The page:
Pool heaters work very straightforwardly: they generate heat to raise the water temperature. As long as they have a reliable water supply, the heater will not overheat. That’s why your unit will display the LO code when there’s something wrong with the water supply.

The LO code signifies that there’s a low water pressure condition. That could be due to a dirty filter, clogged skimmers, or a water valve that isn’t fully open. However, faulty switches within the heater can also cause the same code to appear in some cases.

As you read through this guide, you’ll discover what triggers the LO code to appear. But, more importantly, you’ll learn how to troubleshoot and resolve the issue.

What Does The LO Code Mean?

The LO code on this brand’s pool heaters means it’s experiencing a low water pressure condition.

When the pool heater doesn’t have enough water flowing into it at the correct pressure, it risks damaging itself. More specifically, it could reach dangerous temperatures if insufficient water absorbs the heat it generates.

The pool heater will shut off when the LO code is triggered. Doing so enables the heater to protect itself against damage until you can troubleshoot and resolve the issue.

What Causes The LO Error Code?

As you read earlier, the LO error code is caused by a lack of water pressure. While that’s true most of the time, faulty switches are also known to trigger the code.

Here are the most likely triggers for the LO error code:

  • Dirty Filter Or Skimmers: The LO error code is often caused by something as simple as a dirty filter or skimmer. These will restrict water flow and cause pressure to drop inside the pool heater.
  • Closed valves: Another likely cause is a closed or partially-open water valve. All valves should be fully open for the pool heater to function optimally.
  • Faulty Water Pressure Switch: Besides the two causes above, a faulty water pressure switch could be to blame. This switch regulates the water pressure, so it can cause a low-pressure situation if it’s defective.
  • Problematic Vent Pressure Switch: The vent pressure switch is a safety feature that protects the pool heater. If it’s faulty, it can cause the same error code to appear.
  • Defective Temperature Limit Switch: Similarly, this switch, which acts as a safety feature, can also cause problems when it stops working correctly. One problem it can cause is triggering the LO code.

How Do You Troubleshoot The LO Error Code?

In most cases, the LO error code is straightforward to deal with. Here are the steps you should follow to troubleshoot and resolve the LO error code:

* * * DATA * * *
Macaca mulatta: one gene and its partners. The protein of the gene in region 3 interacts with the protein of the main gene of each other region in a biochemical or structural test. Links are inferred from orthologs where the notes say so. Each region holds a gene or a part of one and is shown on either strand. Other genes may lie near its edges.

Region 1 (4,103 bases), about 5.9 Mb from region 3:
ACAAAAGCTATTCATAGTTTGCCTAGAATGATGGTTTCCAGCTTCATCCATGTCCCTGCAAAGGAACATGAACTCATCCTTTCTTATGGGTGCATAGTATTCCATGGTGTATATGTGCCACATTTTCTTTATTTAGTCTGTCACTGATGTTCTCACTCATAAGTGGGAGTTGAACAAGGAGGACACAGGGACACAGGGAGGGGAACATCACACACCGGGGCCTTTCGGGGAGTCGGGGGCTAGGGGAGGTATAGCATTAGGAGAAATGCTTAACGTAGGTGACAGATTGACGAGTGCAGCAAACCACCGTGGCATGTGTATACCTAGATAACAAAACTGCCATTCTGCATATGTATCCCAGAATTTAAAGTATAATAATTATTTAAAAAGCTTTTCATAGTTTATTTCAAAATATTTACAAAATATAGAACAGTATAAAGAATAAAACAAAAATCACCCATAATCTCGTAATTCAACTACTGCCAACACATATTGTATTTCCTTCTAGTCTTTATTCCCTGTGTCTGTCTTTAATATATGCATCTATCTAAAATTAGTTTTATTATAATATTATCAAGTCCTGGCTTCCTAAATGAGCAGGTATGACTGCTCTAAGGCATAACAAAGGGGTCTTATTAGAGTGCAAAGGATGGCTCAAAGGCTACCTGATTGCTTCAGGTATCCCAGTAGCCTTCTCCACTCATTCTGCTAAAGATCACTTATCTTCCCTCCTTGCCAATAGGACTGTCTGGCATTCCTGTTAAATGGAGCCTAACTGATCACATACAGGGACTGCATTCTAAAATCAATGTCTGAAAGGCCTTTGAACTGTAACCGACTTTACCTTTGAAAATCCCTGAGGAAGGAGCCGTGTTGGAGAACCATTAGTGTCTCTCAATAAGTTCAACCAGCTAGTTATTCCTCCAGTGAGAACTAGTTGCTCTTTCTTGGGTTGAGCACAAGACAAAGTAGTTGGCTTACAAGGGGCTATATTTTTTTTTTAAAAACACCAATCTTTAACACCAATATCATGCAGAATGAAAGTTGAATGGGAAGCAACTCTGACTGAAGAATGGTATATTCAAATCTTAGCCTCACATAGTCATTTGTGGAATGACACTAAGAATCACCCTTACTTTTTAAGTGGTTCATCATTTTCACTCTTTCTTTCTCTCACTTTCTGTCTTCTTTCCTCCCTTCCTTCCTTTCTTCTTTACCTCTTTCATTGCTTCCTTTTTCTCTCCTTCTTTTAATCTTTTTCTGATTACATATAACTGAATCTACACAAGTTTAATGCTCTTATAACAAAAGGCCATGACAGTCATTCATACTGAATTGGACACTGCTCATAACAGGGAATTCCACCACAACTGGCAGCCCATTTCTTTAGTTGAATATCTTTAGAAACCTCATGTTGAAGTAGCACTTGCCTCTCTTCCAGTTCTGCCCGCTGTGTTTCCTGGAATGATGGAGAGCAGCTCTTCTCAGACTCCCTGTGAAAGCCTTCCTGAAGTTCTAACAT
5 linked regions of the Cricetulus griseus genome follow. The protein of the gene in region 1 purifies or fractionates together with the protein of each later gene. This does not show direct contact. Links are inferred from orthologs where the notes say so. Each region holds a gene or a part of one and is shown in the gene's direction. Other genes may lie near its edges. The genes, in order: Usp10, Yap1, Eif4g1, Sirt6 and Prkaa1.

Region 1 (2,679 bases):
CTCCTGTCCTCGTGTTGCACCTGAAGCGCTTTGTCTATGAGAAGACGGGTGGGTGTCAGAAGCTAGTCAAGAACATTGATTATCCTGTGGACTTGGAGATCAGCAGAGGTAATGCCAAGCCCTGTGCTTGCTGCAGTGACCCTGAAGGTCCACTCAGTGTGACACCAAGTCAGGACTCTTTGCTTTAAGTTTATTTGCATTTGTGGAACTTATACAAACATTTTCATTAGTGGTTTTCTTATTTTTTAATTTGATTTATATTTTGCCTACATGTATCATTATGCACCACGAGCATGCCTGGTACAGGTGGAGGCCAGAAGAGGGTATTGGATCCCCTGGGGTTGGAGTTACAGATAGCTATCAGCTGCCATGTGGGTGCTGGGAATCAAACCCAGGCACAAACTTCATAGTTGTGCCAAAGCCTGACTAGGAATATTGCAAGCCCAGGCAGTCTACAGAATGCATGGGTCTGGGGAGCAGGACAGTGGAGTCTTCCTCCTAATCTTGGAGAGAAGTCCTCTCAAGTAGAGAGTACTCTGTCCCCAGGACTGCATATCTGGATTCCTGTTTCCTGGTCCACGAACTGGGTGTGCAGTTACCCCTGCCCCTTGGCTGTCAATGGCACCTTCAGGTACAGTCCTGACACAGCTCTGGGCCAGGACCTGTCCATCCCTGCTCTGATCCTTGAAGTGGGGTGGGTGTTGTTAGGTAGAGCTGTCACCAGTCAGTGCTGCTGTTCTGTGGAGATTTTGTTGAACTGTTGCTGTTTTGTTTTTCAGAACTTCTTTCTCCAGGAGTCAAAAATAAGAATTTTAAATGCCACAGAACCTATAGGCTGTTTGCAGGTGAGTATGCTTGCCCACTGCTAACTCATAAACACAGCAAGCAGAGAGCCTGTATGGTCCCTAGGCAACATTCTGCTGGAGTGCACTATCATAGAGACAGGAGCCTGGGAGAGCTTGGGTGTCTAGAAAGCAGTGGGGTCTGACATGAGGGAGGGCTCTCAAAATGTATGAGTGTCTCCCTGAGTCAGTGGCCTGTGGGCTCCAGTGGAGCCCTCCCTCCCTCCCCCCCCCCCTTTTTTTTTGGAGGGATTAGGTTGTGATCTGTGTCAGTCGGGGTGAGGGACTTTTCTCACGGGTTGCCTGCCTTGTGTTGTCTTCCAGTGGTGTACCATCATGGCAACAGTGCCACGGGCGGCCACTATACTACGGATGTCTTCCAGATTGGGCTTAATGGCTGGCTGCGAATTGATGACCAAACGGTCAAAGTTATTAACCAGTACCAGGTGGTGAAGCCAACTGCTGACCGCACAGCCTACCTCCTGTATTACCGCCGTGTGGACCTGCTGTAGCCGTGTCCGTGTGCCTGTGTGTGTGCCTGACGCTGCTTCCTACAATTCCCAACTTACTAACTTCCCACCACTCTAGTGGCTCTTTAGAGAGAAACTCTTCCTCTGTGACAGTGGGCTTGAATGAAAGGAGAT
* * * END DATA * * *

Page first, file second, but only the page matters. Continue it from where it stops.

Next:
Step 1: Backwash And Clean The Water Filter 

The first and most important step is to backwash and clean the water filter.

Remember: the LO error code is triggered by low water pressure. That typically happens because the dirty filter restricts smooth water flow, which results in low water pressure.

Cleaning the filter will restore pressure and, in most cases, resolve the issue. In more severe cases, you may have to replace the filter entirely. Of course, that’s only if the filter is dirty, worn out, and beyond saving.

Step 2: Empty Skimmers

Once you’re confident the water filter is in optimal condition, you must empty your pool’s skimmers.

Skimmers can also trigger the LO error code when they get clogged and restrict smooth water flow.

Step 3: Ensure All Valves Are Open

Suppose you’ve gone through Steps 1 and 2, but the LO code persists. In that case, the next thing to do is check all the water valves supplying the pool heater.

Those valves are likely closed or only partially opened. Unfortunately, even a partially opened valve can drop the water pressure and trigger the LO code.

So, be sure to open all valves completely to enable optimal water flow.

Step 4: Test Heater Switches

The steps above will resolve the LO code in most cases. However, there are some situations where a failed switch is the problem’s root cause.

More specifically, you’ll want to test these switches:

  • Water pressure switch
  • Vent pressure switch
  • Temperature limit switch

Testing and troubleshooting these switches can be tricky. So if you’re not sure how to do it, you’re better off hiring a qualified professional to do it for you.

Final Thoughts

Overall, the most important thing to remember is that the LO code refers to a low water pressure situation. The pool heater will protect itself automatically by shutting off until the code is resolved.

In most cases, the code is caused by a dirty filter, clogged skimmer, or half-open valve. However, another possibility is a faulty water pressure, vent pressure, or temperature limit switch.

If your getting other codes check out our article: Troubleshooting Your Hayward Pool Heater Error Codes


Re: Means low water pressure through the heater. Automatically shuts down.


Re: Backwash filter, empty skimmers, clean cartridge filter, check valves are open, test switches